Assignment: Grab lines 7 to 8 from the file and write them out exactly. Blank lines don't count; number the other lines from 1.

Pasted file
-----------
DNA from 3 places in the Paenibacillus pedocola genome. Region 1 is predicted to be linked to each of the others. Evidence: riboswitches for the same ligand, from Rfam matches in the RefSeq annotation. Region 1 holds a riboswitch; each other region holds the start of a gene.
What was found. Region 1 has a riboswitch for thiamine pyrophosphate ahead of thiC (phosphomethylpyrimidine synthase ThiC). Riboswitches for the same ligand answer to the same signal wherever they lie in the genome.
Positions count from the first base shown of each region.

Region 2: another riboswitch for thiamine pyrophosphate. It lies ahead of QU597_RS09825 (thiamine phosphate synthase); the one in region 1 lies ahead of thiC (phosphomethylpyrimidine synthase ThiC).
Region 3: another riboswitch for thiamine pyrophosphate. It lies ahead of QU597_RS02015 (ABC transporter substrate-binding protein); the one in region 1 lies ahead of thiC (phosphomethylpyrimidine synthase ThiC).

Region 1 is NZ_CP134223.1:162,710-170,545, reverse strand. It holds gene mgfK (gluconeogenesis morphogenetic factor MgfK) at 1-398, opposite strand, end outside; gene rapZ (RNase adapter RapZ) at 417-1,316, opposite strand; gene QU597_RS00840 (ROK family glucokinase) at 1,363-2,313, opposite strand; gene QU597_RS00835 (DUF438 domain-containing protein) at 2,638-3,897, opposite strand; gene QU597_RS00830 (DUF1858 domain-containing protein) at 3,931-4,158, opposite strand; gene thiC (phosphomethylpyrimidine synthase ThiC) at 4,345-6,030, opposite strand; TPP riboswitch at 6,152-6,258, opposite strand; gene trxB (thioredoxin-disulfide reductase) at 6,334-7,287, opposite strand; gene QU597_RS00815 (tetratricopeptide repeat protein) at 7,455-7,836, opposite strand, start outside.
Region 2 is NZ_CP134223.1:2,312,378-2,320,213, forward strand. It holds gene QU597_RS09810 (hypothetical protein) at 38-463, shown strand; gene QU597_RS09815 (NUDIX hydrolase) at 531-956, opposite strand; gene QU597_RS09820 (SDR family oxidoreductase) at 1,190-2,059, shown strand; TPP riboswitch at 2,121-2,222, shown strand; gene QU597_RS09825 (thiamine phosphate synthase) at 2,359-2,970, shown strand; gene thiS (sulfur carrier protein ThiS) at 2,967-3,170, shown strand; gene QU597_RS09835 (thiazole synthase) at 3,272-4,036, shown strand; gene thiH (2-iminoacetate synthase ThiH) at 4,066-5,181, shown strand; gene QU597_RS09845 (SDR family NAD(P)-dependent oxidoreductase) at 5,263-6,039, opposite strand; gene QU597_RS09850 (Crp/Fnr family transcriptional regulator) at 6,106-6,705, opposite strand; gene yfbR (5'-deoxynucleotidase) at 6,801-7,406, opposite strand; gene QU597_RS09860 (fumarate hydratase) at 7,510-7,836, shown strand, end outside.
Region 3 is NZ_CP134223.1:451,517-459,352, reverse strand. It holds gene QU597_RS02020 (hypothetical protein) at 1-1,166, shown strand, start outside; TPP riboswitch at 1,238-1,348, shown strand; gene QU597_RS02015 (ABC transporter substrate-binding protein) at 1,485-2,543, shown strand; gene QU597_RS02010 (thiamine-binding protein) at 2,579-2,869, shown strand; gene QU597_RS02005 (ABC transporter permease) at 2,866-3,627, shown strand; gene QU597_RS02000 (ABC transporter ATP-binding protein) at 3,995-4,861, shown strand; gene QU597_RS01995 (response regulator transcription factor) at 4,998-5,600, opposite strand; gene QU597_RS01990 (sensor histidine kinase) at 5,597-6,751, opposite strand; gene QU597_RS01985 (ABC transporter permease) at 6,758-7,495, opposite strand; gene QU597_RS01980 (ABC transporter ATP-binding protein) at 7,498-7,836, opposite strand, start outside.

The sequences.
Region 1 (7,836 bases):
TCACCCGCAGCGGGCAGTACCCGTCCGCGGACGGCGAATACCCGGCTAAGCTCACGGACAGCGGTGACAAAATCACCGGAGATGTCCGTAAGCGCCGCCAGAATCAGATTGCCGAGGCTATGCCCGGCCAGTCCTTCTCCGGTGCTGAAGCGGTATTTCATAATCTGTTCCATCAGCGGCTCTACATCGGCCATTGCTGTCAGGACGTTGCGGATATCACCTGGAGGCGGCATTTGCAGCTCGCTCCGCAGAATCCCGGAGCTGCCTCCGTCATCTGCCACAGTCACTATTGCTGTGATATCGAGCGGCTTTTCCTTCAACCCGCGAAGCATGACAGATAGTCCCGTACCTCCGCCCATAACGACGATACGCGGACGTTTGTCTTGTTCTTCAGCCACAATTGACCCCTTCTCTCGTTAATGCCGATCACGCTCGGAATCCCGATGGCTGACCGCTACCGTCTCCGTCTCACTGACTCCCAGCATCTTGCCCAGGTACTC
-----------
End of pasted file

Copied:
Region 2 is NZ_CP134223.1:2,312,378-2,320,213, forward strand. It holds gene QU597_RS09810 (hypothetical protein) at 38-463, shown strand; gene QU597_RS09815 (NUDIX hydrolase) at 531-956, opposite strand; gene QU597_RS09820 (SDR family oxidoreductase) at 1,190-2,059, shown strand; TPP riboswitch at 2,121-2,222, shown strand; gene QU597_RS09825 (thiamine phosphate synthase) at 2,359-2,970, shown strand; gene thiS (sulfur carrier protein ThiS) at 2,967-3,170, shown strand; gene QU597_RS09835 (thiazole synthase) at 3,272-4,036, shown strand; gene thiH (2-iminoacetate synthase ThiH) at 4,066-5,181, shown strand; gene QU597_RS09845 (SDR family NAD(P)-dependent oxidoreductase) at 5,263-6,039, opposite strand; gene QU597_RS09850 (Crp/Fnr family transcriptional regulator) at 6,106-6,705, opposite strand; gene yfbR (5'-deoxynucleotidase) at 6,801-7,406, opposite strand; gene QU597_RS09860 (fumarate hydratase) at 7,510-7,836, shown strand, end outside.
Region 3 is NZ_CP134223.1:451,517-459,352, reverse strand. It holds gene QU597_RS02020 (hypothetical protein) at 1-1,166, shown strand, start outside; TPP riboswitch at 1,238-1,348, shown strand; gene QU597_RS02015 (ABC transporter substrate-binding protein) at 1,485-2,543, shown strand; gene QU597_RS02010 (thiamine-binding protein) at 2,579-2,869, shown strand; gene QU597_RS02005 (ABC transporter permease) at 2,866-3,627, shown strand; gene QU597_RS02000 (ABC transporter ATP-binding protein) at 3,995-4,861, shown strand; gene QU597_RS01995 (response regulator transcription factor) at 4,998-5,600, opposite strand; gene QU597_RS01990 (sensor histidine kinase) at 5,597-6,751, opposite strand; gene QU597_RS01985 (ABC transporter permease) at 6,758-7,495, opposite strand; gene QU597_RS01980 (ABC transporter ATP-binding protein) at 7,498-7,836, opposite strand, start outside.